More Secure: Mac OS X or Windows 7

please vote. thanks!
8 answers Last reply
More about more secure windows
  1. Not sure why you put Ultimate when all Windows 7 have the same security.

    I said Windows 7 based on the fact that a pro hacker stated that Windows Vista and 7 are harder to hack than Mac OSX.
  2. because thats what i use (ultimate) i dont have os x 10.6 i have 10.3 and 10.4
  3. This really is a meaningless question. Any OS is only as secure as the person who secures it.

    So what do you mean - out of the box, or when someone knowledgeable has secured them? And it changes all the time as security updates are released (assuming the user applies them).

    What you are really asking is the age old non-question "Which is better OS X or Windows?". I don't play that sort of game.
  4. how do you even define 'secure'?

    seems like a pointless flamebait to me.
  5. harder to hack or less likely to be infected in the wild?

    both were easily hacked at pwn2own this year via their own internet browsers, but there's a big difference in their chances of being infected by viruses/spyware.
  6. Are we talking about the OS itself or the OS with applications sitting in userland that open up tens of thousands of additional vulnerabilities?
  7. Taken in isolation, and based on the capabilities inherent to the operating system: Windows

    (Big One) Taking into account that the great majority of malware is written for Windows due to it's dominant position in the market? OSX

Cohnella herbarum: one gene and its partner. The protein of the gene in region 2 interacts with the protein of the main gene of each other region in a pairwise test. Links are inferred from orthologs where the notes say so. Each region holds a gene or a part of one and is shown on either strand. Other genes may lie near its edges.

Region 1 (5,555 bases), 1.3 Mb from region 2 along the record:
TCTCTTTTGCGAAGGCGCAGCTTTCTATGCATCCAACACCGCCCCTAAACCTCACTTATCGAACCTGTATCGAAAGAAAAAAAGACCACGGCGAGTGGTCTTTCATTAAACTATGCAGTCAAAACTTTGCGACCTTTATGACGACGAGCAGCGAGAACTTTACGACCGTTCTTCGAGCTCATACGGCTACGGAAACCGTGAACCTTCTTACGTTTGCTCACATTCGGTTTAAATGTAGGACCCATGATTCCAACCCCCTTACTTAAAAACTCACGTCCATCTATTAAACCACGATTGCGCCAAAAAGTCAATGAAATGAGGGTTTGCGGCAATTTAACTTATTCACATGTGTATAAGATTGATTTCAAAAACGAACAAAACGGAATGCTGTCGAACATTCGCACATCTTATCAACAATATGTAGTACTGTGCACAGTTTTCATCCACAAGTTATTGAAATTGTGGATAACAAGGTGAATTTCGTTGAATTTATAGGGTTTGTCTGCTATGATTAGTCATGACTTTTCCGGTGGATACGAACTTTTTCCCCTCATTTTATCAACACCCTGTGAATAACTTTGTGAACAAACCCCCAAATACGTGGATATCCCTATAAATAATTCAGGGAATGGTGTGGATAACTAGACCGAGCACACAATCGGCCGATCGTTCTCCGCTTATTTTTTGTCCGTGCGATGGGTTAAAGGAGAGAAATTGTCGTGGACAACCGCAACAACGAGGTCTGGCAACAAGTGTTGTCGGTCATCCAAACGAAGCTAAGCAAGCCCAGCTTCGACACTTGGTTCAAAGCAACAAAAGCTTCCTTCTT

Taking into account that (anecdotally) OSX users seem to feel they're invulnerable and dont' have to worry about the safety and security of their systems? Windows

    In short: Neither, really.

    There isn't an OS in existance that can't be hacked.
  8. macs can get hacked, i'm not going to argue that. you need to secure your mac and your network, just like your windows machines. but i don't agree that the only reason there's very few viruses for mac is because more people use windows, or that mac users are lulled into a false sense of security. most mac users don't know why they don't need antivirus software.

    Unlike Windows, Mac OS X applications don't share a common registry. Mac OS X applications use individual preference files, thus the types of global configuration changes which enable so much of Windows malware is simply not as feasible on a Mac. Further, on Mac OS X, the Web browser is not integrated into the operating system - it's a completely separate/independent application. This isolates the browser - a common infection point for Windows users - and helps insulate the Mac OS from external attack. Root access is needed in order for malware to interact with other programs (i.e. steal passwords, intercept transmissions, etc.) By default, root access on a Mac is not enabled.
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